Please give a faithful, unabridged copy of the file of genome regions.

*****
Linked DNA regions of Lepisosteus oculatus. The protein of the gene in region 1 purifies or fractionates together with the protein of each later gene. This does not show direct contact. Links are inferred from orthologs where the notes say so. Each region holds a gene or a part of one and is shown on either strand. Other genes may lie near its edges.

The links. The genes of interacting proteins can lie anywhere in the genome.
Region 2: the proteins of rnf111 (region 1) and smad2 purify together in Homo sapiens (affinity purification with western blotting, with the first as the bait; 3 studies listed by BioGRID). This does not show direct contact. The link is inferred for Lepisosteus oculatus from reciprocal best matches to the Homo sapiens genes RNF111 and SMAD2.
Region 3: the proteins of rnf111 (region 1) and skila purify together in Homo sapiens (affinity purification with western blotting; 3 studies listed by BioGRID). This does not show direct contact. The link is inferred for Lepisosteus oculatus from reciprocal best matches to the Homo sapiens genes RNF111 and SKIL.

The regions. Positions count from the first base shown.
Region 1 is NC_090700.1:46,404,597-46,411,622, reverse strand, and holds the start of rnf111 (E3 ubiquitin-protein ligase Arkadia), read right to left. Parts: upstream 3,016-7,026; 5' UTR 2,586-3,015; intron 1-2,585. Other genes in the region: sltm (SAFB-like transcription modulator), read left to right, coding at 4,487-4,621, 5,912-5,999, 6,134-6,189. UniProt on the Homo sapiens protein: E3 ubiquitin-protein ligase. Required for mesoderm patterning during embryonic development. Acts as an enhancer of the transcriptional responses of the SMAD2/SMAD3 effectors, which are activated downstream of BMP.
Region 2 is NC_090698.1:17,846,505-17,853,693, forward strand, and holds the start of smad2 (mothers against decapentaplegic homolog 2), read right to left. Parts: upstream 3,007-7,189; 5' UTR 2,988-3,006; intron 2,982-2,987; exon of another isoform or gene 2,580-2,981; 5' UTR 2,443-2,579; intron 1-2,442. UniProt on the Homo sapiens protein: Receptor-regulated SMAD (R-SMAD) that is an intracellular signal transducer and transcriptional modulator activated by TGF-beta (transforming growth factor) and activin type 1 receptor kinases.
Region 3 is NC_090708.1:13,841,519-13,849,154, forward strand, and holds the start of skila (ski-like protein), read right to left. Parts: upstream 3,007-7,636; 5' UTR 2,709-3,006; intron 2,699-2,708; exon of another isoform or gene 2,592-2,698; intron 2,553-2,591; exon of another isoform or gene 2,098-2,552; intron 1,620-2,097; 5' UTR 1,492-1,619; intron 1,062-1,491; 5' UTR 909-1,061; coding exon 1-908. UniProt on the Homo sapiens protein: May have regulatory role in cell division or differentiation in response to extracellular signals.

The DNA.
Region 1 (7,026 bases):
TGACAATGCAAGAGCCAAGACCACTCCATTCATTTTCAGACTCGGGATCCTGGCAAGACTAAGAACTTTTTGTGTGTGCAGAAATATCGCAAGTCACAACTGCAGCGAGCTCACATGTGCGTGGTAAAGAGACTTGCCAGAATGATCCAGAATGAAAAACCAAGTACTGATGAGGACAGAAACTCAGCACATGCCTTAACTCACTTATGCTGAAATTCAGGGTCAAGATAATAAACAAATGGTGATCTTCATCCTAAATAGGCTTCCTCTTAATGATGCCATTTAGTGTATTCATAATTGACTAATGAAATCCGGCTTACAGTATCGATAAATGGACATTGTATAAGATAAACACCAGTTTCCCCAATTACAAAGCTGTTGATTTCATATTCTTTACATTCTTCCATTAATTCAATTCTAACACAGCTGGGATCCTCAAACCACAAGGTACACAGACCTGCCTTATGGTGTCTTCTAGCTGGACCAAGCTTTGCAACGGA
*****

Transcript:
Linked DNA regions of Lepisosteus oculatus. The protein of the gene in region 1 purifies or fractionates together with the protein of each later gene. This does not show direct contact. Links are inferred from orthologs where the notes say so. Each region holds a gene or a part of one and is shown on either strand. Other genes may lie near its edges.

The links. The genes of interacting proteins can lie anywhere in the genome.
Region 2: the proteins of rnf111 (region 1) and smad2 purify together in Homo sapiens (affinity purification with western blotting, with the first as the bait; 3 studies listed by BioGRID). This does not show direct contact. The link is inferred for Lepisosteus oculatus from reciprocal best matches to the Homo sapiens genes RNF111 and SMAD2.
Region 3: the proteins of rnf111 (region 1) and skila purify together in Homo sapiens (affinity purification with western blotting; 3 studies listed by BioGRID). This does not show direct contact. The link is inferred for Lepisosteus oculatus from reciprocal best matches to the Homo sapiens genes RNF111 and SKIL.

The regions. Positions count from the first base shown.
Region 1 is NC_090700.1:46,404,597-46,411,622, reverse strand, and holds the start of rnf111 (E3 ubiquitin-protein ligase Arkadia), read right to left. Parts: upstream 3,016-7,026; 5' UTR 2,586-3,015; intron 1-2,585. Other genes in the region: sltm (SAFB-like transcription modulator), read left to right, coding at 4,487-4,621, 5,912-5,999, 6,134-6,189. UniProt on the Homo sapiens protein: E3 ubiquitin-protein ligase. Required for mesoderm patterning during embryonic development. Acts as an enhancer of the transcriptional responses of the SMAD2/SMAD3 effectors, which are activated downstream of BMP.
Region 2 is NC_090698.1:17,846,505-17,853,693, forward strand, and holds the start of smad2 (mothers against decapentaplegic homolog 2), read right to left. Parts: upstream 3,007-7,189; 5' UTR 2,988-3,006; intron 2,982-2,987; exon of another isoform or gene 2,580-2,981; 5' UTR 2,443-2,579; intron 1-2,442. UniProt on the Homo sapiens protein: Receptor-regulated SMAD (R-SMAD) that is an intracellular signal transducer and transcriptional modulator activated by TGF-beta (transforming growth factor) and activin type 1 receptor kinases.
Region 3 is NC_090708.1:13,841,519-13,849,154, forward strand, and holds the start of skila (ski-like protein), read right to left. Parts: upstream 3,007-7,636; 5' UTR 2,709-3,006; intron 2,699-2,708; exon of another isoform or gene 2,592-2,698; intron 2,553-2,591; exon of another isoform or gene 2,098-2,552; intron 1,620-2,097; 5' UTR 1,492-1,619; intron 1,062-1,491; 5' UTR 909-1,061; coding exon 1-908. UniProt on the Homo sapiens protein: May have regulatory role in cell division or differentiation in response to extracellular signals.

The DNA.
Region 1 (7,026 bases):
TGACAATGCAAGAGCCAAGACCACTCCATTCATTTTCAGACTCGGGATCCTGGCAAGACTAAGAACTTTTTGTGTGTGCAGAAATATCGCAAGTCACAACTGCAGCGAGCTCACATGTGCGTGGTAAAGAGACTTGCCAGAATGATCCAGAATGAAAAACCAAGTACTGATGAGGACAGAAACTCAGCACATGCCTTAACTCACTTATGCTGAAATTCAGGGTCAAGATAATAAACAAATGGTGATCTTCATCCTAAATAGGCTTCCTCTTAATGATGCCATTTAGTGTATTCATAATTGACTAATGAAATCCGGCTTACAGTATCGATAAATGGACATTGTATAAGATAAACACCAGTTTCCCCAATTACAAAGCTGTTGATTTCATATTCTTTACATTCTTCCATTAATTCAATTCTAACACAGCTGGGATCCTCAAACCACAAGGTACACAGACCTGCCTTATGGTGTCTTCTAGCTGGACCAAGCTTTGCAACGGA